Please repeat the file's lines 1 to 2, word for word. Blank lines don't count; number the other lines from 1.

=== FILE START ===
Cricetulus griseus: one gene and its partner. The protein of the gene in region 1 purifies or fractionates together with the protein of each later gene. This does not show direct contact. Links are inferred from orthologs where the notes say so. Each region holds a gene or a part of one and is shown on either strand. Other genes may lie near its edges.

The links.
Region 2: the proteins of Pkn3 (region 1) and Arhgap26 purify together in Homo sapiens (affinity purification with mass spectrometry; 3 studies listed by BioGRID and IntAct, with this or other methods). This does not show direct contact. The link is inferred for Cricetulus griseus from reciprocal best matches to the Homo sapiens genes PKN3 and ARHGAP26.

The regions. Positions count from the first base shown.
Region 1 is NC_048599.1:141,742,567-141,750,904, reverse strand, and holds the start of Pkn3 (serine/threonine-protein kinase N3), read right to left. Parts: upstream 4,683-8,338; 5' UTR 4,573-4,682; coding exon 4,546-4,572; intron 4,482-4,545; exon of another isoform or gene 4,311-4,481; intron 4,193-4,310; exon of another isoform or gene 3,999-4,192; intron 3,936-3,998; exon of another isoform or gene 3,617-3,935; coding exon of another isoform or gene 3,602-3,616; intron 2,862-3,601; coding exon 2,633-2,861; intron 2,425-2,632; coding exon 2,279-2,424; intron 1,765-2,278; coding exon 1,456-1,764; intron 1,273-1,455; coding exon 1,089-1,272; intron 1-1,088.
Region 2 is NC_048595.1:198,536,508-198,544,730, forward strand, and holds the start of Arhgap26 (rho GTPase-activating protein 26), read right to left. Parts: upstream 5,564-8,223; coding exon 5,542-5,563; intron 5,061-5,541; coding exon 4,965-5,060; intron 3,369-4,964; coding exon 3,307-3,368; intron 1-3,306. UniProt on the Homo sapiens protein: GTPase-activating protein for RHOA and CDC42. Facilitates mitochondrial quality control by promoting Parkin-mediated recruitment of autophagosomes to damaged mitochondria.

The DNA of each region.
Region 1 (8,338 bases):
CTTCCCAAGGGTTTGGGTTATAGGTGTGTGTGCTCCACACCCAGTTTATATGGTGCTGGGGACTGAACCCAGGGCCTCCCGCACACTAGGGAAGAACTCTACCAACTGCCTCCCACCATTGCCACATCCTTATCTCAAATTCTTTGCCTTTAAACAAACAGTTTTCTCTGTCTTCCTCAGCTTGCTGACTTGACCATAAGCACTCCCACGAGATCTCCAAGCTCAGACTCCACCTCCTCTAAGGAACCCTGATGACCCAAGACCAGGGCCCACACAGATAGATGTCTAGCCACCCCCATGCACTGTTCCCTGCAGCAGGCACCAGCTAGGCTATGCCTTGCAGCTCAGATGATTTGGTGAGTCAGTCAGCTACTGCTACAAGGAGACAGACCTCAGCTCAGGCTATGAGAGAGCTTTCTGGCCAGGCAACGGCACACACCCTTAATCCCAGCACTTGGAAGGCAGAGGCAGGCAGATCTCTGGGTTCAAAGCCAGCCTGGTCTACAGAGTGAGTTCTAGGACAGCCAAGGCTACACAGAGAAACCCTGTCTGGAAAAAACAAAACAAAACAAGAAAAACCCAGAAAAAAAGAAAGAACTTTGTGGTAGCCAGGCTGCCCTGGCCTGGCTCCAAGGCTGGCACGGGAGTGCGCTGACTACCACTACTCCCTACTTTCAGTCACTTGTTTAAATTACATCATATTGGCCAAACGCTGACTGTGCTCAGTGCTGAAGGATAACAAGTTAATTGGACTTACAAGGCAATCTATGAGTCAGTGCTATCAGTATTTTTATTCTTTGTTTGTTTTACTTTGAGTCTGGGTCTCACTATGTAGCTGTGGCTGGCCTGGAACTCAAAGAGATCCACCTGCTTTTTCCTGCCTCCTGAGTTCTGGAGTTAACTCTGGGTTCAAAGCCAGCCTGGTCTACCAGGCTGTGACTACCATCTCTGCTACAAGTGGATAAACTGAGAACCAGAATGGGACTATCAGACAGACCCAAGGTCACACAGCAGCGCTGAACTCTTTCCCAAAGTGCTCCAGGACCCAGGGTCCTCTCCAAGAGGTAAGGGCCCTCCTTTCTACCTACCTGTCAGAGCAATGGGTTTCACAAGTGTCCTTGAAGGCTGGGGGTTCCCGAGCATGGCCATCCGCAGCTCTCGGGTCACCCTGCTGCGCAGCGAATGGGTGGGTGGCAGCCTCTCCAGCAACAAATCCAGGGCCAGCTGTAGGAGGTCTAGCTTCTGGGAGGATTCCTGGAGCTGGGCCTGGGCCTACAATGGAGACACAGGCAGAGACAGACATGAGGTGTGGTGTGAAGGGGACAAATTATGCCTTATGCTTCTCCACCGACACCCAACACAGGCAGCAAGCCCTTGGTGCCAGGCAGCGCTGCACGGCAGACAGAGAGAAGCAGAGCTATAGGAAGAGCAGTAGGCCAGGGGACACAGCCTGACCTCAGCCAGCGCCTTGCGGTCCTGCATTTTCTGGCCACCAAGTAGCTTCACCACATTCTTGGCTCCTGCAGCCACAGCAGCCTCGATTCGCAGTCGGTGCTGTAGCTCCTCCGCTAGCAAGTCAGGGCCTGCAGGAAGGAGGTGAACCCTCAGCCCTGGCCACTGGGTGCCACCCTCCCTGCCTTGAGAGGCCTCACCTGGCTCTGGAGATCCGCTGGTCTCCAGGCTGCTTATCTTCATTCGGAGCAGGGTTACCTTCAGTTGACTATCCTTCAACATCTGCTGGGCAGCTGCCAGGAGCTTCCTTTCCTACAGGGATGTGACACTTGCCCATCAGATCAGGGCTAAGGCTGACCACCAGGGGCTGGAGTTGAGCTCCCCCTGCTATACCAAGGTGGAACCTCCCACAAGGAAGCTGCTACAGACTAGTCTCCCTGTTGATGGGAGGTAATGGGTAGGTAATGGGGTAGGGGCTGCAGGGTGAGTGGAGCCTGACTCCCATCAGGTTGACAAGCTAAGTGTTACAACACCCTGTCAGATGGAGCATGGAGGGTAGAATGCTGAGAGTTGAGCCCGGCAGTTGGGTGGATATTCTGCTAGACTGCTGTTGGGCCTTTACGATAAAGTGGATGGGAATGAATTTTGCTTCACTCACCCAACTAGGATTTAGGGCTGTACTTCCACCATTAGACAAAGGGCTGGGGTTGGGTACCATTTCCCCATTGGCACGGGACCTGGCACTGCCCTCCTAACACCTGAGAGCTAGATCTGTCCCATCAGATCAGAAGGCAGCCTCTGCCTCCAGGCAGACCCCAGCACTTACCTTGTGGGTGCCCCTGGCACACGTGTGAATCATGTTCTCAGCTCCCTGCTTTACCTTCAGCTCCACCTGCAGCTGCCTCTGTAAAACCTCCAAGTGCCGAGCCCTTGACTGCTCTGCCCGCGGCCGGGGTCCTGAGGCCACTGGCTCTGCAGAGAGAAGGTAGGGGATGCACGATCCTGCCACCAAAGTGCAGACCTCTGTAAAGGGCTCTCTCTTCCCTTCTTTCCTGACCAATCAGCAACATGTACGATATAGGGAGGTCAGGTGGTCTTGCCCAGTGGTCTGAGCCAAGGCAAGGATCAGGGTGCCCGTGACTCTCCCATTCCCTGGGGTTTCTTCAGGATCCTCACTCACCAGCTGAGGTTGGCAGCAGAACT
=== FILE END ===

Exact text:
Cricetulus griseus: one gene and its partner. The protein of the gene in region 1 purifies or fractionates together with the protein of each later gene. This does not show direct contact. Links are inferred from orthologs where the notes say so. Each region holds a gene or a part of one and is shown on either strand. Other genes may lie near its edges.

The links.